“We want to make sure that we’re showing up where [consumers] are most engaged,” Adams said, “So I think for us, that lends itself really nicely to digital platforms.”

The initiative garnered an estimated 155,000 views and has been repurposed for other channels such as TikTok. RXBar has also tapped into working with social media influencers. And for the first time in almost two years, the snack brand launched its first campaign with paid digital efforts.

According to a RXBar spokesperson, currently, 31% of RXBar’s digital ad spend is dedicated to programmatic marketing. Video takes about 29% with paid social at 23%. Search spend sits at 10%, followed by 7% of ad spend dedicated to audio. Digiday previously reported RXBar spent $228,000 on marketing during the first 10 months of 2019. In the past, RXBar has worked with influencers, dedicating about 20% of its marketing budget to influencer initiatives, per previous Digiday reporting.

It’s unclear the level of growth the brand has seen, as it declined to provide specific details on website sales. However, Adams said the brand has seen significant growth in website sales, quoting sales are up 16% in 2020 versus 2019.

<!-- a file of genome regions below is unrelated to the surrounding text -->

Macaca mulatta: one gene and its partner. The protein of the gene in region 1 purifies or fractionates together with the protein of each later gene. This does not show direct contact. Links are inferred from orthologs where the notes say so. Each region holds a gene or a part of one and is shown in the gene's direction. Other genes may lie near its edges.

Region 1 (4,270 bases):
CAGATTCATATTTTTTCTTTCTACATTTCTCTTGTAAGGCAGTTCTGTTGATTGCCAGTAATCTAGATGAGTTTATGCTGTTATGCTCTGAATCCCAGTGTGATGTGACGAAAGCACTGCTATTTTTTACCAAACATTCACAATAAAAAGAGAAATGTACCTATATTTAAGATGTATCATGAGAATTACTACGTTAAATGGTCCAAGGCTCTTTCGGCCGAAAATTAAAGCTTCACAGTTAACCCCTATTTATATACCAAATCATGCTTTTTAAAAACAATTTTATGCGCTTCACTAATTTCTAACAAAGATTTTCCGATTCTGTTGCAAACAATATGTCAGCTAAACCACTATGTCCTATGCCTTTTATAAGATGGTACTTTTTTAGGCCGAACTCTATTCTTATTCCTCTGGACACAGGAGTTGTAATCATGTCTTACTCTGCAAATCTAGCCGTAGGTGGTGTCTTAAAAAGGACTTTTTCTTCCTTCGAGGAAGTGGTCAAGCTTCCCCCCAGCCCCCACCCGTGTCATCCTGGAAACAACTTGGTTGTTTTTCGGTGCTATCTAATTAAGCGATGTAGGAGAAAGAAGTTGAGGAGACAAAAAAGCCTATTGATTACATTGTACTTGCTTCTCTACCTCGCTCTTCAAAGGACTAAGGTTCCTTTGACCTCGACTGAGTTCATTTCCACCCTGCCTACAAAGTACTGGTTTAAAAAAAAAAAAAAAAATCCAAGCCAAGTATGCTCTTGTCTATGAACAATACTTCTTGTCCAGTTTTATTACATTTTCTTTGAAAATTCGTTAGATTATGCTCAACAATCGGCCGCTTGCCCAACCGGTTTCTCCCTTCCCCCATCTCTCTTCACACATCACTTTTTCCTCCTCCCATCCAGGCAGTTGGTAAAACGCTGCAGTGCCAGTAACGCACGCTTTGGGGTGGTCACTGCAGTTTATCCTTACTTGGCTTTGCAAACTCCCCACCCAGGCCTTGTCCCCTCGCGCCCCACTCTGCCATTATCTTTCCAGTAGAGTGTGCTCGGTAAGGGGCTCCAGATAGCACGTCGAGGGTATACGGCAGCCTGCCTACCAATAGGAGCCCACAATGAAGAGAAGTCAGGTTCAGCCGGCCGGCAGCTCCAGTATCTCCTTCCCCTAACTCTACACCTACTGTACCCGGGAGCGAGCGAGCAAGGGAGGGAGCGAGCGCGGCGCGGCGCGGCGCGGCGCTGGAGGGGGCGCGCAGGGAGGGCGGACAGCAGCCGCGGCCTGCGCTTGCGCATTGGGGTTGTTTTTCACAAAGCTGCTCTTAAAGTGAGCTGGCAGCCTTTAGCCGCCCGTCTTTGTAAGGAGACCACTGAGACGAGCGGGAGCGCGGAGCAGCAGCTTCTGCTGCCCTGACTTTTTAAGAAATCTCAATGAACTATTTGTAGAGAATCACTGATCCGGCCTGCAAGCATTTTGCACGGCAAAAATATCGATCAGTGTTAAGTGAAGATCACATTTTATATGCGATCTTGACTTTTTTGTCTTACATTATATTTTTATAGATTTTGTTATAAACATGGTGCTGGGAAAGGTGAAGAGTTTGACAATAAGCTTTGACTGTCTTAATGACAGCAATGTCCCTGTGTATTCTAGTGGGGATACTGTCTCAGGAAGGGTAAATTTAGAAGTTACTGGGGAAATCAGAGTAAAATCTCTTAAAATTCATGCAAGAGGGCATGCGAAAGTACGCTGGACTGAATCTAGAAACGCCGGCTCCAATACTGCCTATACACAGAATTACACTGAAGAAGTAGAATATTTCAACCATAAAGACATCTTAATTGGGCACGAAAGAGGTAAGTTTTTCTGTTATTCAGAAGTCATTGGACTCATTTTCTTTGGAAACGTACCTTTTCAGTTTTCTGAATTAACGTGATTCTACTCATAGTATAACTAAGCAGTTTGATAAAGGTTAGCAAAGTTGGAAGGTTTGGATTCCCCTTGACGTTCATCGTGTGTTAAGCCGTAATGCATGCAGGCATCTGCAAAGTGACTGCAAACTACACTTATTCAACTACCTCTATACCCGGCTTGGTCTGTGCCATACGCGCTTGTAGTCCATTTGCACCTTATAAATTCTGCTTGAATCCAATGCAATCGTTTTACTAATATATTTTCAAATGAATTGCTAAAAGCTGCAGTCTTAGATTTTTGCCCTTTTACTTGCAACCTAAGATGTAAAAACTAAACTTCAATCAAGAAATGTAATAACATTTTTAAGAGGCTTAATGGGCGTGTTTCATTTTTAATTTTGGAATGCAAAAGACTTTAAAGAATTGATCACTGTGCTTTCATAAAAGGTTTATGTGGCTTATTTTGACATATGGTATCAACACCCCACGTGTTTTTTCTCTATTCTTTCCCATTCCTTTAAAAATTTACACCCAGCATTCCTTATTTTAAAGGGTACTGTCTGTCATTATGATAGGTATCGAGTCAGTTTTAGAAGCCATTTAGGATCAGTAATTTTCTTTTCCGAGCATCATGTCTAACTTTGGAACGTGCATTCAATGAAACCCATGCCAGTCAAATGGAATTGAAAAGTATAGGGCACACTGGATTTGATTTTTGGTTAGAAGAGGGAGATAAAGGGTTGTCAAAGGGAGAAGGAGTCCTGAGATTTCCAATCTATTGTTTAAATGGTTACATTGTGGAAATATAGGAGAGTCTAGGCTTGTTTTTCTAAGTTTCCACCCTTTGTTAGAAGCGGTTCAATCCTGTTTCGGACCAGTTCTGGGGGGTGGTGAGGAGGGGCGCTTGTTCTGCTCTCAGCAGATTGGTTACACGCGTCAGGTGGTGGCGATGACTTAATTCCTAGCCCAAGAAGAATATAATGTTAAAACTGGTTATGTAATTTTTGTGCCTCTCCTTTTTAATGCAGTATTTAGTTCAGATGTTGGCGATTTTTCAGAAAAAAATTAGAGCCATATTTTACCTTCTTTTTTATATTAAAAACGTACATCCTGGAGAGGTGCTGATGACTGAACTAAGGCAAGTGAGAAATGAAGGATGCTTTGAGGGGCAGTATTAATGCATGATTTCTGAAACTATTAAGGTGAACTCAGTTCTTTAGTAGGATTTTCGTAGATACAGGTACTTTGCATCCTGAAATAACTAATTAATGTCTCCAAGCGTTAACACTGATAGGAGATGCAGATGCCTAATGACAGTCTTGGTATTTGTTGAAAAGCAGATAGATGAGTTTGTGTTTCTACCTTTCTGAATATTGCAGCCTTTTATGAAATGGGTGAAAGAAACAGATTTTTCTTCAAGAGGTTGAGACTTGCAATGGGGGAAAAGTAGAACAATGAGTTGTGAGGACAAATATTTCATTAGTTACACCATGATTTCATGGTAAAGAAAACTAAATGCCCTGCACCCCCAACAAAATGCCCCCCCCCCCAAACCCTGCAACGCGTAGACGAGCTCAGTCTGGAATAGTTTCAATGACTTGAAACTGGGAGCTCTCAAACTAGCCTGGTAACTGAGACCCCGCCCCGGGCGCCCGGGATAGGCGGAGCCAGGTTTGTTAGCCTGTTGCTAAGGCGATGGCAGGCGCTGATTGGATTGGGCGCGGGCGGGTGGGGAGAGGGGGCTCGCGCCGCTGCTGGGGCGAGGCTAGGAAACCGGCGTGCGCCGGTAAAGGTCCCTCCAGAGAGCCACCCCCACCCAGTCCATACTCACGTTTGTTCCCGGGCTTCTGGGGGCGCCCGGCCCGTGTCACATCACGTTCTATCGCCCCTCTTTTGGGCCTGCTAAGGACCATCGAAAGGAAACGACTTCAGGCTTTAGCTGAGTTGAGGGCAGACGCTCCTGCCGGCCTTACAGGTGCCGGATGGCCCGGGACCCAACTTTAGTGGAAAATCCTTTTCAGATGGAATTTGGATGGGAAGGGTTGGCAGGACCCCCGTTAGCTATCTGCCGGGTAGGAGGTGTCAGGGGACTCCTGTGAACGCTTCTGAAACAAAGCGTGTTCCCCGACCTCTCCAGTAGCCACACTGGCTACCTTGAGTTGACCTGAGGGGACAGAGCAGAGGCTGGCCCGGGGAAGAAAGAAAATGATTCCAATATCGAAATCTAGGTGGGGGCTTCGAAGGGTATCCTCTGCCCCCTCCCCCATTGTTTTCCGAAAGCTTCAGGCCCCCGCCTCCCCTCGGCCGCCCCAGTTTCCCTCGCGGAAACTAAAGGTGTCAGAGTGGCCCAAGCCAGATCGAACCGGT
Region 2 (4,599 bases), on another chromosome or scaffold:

Blink Fitness’ story is similar to that of RXBar. Within 72 hours of gyms closing at the start of the pandemic, Blink Fitness pivoted to Facebook live streaming to offer at home workouts to current members, according to Michelle Horowitz, svp of marketing and communications. 

The brand also launched new features within their app such as virtual personal trainers and leaned into snackable, organic fitness videos (both user generated and curated) across its social media platforms. TikTok has also piqued the brand’s interest. 

“Digital is the biggest part of where we spend our dollars and our time,” Horowitz said. “For us, it’s really important. We’ve definitely doubled our content creation.”

Currently, Blink’s media makeup is 40% dedicated to social platforms, another 40% for performance marketing and the final 20% aimed at display ads.